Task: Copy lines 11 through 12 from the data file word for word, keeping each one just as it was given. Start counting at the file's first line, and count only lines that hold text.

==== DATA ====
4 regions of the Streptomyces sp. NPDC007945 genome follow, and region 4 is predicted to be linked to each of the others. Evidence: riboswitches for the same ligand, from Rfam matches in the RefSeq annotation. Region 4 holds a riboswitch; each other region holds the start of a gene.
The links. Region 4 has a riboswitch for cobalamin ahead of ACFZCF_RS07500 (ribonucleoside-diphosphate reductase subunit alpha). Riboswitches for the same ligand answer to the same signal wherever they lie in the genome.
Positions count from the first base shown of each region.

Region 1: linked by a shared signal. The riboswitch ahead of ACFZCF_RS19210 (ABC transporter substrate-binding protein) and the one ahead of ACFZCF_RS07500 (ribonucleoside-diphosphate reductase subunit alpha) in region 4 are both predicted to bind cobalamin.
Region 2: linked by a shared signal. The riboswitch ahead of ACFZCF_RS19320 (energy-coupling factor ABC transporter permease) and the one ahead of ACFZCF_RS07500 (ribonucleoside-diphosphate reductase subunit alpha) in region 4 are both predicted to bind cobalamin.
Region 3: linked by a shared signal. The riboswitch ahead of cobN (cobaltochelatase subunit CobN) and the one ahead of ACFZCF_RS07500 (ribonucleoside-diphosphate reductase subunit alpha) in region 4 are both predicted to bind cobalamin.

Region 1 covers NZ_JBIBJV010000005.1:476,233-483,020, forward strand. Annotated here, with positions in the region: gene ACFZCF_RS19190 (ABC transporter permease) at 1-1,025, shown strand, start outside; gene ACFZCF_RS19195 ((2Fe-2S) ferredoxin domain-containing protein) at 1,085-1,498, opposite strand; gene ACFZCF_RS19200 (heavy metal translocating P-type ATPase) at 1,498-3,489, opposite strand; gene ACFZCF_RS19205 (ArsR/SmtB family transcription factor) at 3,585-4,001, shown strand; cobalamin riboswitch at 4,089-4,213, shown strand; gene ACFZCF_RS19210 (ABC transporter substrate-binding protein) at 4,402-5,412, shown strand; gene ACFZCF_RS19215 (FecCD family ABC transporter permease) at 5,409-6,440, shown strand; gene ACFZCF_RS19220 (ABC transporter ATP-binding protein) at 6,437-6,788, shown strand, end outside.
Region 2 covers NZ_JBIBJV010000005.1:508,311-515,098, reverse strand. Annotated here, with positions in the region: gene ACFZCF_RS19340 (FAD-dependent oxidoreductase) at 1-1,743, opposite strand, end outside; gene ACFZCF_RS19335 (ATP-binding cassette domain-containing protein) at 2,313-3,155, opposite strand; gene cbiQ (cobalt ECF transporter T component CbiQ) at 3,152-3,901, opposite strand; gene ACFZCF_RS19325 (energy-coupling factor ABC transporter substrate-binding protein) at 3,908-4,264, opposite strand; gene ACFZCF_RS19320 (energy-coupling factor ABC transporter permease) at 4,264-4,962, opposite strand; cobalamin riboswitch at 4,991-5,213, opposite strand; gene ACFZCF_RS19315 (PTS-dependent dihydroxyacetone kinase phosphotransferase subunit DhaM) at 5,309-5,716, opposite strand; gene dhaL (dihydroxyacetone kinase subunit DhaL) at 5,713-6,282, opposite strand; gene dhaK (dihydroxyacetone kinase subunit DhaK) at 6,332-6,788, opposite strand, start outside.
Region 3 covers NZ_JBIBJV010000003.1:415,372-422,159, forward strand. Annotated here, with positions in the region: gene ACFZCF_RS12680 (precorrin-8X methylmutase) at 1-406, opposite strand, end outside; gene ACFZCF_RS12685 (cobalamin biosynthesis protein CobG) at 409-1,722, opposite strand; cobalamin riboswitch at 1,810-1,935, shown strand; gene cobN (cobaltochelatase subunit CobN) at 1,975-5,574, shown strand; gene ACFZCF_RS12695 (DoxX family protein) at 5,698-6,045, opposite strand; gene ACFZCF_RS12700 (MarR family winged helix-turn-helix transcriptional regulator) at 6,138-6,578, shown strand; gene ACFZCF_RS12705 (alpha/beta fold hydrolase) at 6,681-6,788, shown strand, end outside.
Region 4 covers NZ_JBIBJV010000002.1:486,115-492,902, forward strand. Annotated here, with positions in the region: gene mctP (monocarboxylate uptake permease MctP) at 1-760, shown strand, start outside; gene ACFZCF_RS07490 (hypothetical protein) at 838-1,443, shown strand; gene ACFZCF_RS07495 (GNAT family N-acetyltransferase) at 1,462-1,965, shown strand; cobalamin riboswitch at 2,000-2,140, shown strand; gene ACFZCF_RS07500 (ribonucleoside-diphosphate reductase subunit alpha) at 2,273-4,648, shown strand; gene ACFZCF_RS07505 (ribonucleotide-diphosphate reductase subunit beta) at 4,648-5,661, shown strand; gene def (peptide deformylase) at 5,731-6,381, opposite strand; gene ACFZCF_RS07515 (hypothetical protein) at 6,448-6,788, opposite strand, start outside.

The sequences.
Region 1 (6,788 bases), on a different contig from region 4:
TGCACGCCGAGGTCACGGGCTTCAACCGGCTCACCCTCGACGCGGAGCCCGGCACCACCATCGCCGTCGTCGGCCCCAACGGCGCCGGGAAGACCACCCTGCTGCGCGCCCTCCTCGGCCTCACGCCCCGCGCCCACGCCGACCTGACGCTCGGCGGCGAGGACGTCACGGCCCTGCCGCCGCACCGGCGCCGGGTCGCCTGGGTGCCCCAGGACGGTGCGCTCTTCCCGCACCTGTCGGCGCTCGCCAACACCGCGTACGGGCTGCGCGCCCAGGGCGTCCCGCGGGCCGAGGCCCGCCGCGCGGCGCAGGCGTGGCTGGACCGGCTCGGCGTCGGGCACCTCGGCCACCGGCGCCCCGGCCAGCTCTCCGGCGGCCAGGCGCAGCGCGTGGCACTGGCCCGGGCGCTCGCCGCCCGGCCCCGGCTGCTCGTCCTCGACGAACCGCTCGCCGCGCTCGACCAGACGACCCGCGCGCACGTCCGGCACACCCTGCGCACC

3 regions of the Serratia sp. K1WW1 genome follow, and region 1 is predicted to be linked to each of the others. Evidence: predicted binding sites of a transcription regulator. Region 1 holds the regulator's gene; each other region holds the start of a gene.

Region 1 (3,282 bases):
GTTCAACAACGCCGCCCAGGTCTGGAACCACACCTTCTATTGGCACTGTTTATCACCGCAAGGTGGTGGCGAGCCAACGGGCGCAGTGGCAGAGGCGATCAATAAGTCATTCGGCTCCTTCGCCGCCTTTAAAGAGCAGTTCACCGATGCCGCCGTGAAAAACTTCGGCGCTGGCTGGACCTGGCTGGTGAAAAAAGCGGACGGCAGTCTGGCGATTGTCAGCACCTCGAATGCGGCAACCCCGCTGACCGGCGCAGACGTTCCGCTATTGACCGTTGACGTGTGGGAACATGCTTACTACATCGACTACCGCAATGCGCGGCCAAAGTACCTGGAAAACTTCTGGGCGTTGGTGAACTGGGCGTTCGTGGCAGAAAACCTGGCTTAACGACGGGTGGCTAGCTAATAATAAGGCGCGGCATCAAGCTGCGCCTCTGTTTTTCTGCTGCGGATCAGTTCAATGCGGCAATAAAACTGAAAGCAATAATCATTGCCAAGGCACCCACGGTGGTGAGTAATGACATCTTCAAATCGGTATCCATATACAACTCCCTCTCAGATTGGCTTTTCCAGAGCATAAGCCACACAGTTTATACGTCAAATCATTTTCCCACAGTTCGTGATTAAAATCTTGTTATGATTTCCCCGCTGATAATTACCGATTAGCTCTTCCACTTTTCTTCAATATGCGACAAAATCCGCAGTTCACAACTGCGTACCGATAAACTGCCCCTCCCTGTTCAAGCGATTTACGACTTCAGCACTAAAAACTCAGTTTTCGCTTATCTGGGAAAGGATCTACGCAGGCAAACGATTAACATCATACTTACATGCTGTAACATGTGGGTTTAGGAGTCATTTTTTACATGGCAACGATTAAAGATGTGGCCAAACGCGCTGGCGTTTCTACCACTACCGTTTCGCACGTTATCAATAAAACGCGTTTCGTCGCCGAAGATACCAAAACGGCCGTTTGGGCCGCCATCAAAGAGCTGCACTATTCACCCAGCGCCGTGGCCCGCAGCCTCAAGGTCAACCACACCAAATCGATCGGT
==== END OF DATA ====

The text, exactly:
The sequences.
Region 1 (6,788 bases), on a different contig from region 4: